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Raspbian and Debian Reproducible Builds

  • New Raspbian release adds experimental OpenGL driver
    A new release of Raspbian is now available for download. The update primarily consists of bug fixes, but there are also new updates to some of the standard applications; including Scratch, Sonic Pi and Node-RED.
  • Raspbian Gets Experimental OpenGL Driver, GPU Now Used for Acceleration
    Raspbian is the official Linux distribution of the Raspberry Pi products, and a new version has been released by its developers. As the name indicates, Raspbian is based on Debian, but nothing that major happened to the base of the OS, with one exception. The developers did make a number of upgrades to the packages, as it was to be expected. Raspbian is stable, and the current iteration of the OS will be kept a little bit longer, but the devs need to upgrade packages in the OS.
  • Reproducible builds: week 41 in Stretch cycle

Linux Devices

Android Leftovers

Leftovers: OSS

  • What Have We Learned From This Open Source Project?
    Start an open source project if you want to learn all you can about software design, development, planning, testing, documenting, and delivery; enjoy technical challenges, administrative challenges, compromise, and will be satisfied hoping that someone out there is benefitting from your work. Do not start an open source project if you need praise, warmth and love from your fellow human beings.
  • Mon 2016/Feb/08
    After a couple of months of work and thanks to the kind code reviews of the folks at Google, we got the feature landed in Chromium's repository. For a while, though, it remained hidden behind a runtime flag, as the Chromium team needed to make sure that things would work well enough in all fronts before making it available to all users. Fast-forward to last week, when I found out by chance that the runtime flag has been flipped and the Simplify page printing option has been available in Chromium and Chrome for a while now, and it has even reached the stable releases. The reader mode feature in Chromium seems to remain hidden behind a runtime flag, I think, which is interesting considering that this was the original motivation behind the dom distiller.
  • Impetus' Analytics Platform Extends to Work with Multiple Apache Projects
    Impetus Technologies, a big data solutions company, has announced StreamAnalytix 2.0, featuring support for Apache Spark Streaming, in addition to the current support for Apache Storm. Streaming data analytics has become a big deal, especially with the Internet of Things and other emerging technologies helping to produce torrents of streaming data that enterprises need to make sense of. Impetus' platform is open source-based, and here are more details on how enterprises can leverage it along with tools like Spark.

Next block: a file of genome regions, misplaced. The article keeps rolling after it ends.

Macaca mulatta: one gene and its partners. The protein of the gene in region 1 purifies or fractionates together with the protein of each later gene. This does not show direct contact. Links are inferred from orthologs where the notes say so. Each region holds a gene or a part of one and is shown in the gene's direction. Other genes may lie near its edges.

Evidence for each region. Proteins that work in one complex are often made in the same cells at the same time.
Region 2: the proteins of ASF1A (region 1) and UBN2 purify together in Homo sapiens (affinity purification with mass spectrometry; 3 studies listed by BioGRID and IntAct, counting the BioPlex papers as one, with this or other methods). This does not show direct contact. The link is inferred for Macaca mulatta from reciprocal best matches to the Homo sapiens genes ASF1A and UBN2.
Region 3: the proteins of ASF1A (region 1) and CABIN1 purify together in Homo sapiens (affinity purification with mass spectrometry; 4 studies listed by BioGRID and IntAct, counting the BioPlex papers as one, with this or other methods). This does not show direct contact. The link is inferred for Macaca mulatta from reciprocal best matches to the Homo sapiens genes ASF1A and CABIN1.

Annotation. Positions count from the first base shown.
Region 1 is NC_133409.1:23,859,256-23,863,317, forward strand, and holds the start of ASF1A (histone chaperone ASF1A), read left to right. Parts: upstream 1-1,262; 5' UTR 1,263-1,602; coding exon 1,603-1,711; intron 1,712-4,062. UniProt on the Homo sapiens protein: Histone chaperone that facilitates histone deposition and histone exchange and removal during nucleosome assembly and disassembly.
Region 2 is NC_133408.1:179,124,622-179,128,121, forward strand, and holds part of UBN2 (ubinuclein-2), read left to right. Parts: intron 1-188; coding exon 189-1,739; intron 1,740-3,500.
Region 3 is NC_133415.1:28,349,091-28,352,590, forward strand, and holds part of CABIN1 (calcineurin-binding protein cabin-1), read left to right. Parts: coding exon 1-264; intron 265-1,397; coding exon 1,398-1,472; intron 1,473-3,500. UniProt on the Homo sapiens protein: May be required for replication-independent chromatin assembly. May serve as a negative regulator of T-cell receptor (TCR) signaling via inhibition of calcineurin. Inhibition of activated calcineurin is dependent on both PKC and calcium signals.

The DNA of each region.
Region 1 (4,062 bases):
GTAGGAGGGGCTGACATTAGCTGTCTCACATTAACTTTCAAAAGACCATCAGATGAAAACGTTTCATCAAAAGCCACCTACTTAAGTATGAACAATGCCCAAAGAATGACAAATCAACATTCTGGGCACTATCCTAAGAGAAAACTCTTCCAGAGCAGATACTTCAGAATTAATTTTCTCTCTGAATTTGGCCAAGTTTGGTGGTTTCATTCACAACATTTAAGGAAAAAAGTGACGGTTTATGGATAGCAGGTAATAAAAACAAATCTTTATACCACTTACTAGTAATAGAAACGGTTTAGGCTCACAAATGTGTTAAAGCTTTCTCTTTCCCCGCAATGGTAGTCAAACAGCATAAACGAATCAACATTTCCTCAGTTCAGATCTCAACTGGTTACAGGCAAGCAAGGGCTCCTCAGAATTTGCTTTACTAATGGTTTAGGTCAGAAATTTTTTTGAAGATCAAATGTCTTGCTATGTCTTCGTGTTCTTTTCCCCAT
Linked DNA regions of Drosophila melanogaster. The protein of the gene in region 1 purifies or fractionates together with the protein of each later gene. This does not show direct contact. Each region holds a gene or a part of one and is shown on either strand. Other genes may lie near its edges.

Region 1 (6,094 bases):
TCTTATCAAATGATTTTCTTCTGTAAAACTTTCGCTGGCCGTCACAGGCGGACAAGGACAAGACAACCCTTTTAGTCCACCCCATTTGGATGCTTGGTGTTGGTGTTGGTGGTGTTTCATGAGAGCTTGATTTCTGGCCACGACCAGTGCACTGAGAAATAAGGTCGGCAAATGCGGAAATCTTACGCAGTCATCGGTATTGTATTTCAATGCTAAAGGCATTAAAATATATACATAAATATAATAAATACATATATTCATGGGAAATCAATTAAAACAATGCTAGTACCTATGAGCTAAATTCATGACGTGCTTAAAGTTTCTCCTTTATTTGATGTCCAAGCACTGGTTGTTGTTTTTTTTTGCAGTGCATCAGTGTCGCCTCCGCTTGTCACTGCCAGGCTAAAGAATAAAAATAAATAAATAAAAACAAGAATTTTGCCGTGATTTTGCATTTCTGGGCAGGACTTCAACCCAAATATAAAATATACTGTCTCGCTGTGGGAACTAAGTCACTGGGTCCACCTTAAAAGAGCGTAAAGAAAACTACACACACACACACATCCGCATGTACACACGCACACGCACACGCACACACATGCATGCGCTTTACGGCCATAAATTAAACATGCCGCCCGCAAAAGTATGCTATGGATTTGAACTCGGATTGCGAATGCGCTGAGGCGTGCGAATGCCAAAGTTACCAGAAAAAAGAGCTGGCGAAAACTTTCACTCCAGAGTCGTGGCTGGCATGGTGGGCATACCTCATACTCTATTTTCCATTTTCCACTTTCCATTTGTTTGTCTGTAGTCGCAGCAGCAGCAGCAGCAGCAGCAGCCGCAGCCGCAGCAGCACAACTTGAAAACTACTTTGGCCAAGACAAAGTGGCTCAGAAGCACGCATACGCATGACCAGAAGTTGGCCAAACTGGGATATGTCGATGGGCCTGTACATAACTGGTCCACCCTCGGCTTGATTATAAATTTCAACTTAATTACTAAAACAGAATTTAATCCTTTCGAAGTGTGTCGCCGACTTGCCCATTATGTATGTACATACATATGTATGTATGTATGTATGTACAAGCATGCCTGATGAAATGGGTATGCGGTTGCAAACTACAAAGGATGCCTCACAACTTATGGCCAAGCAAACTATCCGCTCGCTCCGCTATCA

• Weekly phpMyAdmin contributions 2016-W05
  • deepSQL Database Promises MySQL Compliance with Cloud Scalability
    Can you make the most of MySQL and the cloud at the same time? Not if you do things the traditional way, according to Deep Information Sciences. But the company says the newest version of its database solution, deepSQL, delivers a MySQL-compatible database that is also able to scale efficiently with the cloud.
  • GNU social and #RIPTwitter
    What a weekend! Buzzfeed sent rumours soaring that Twitter was going to stop displaying tweets in order and instead have an “algorithm” optimise it. Scary, right? I have no idea if it’s true but the possibility hit a nerve. #RIPTwitter was trending globally and it encouraged a small fraction of Twitter users to wonder “what could I use instead?” That is, one heck of a lot of people. Next minute, thousands of new users are pouring into GNU social—a social network whose existing users only numbered in the thousands to begin with. It’s free software’s decentralised answer to Twitter and to date it has a fairly niche following. Not any more. The admin of the largest server, quitter.se, reported 1200 new signups in two days.
  • License Compatibility and Relicensing
    Only the GNU licenses give authors a choice about whether to permit upgrades to future license versions. When I wrote the first version of the GNU GPL, in 1989, I considered including a license upgrade option as is found now in CC licenses, but I thought it more correct to give that choice to each author. Thus, the author could release a program either under “GPL 1 only” or “GPL 1 or later.”
  • Students, librarians urge professors to use open-source textbooks
    A student advocacy group, along with one of the University of Washington’s top librarians, is urging faculty members to take a good look at using more free online textbooks. And two bills in the state Legislature would promote and facilitate the use of such open-source textbooks and course materials.
  • Student Group Releases New Report on Textbook Prices
    Earlier today, U.S. PIRG released a new report investigating the real impact of high textbook prices on today’s students. The report, titled “Covering the Cost,” is based on a survey of nearly 5,000 students from 132 institutions. Over the last decade, the price of college textbooks has soared. Since 2006, the cost of a college textbook increased by 73% - over four times the rate of inflation. Today, individual textbooks often cost over $200, sometimes as high as $400.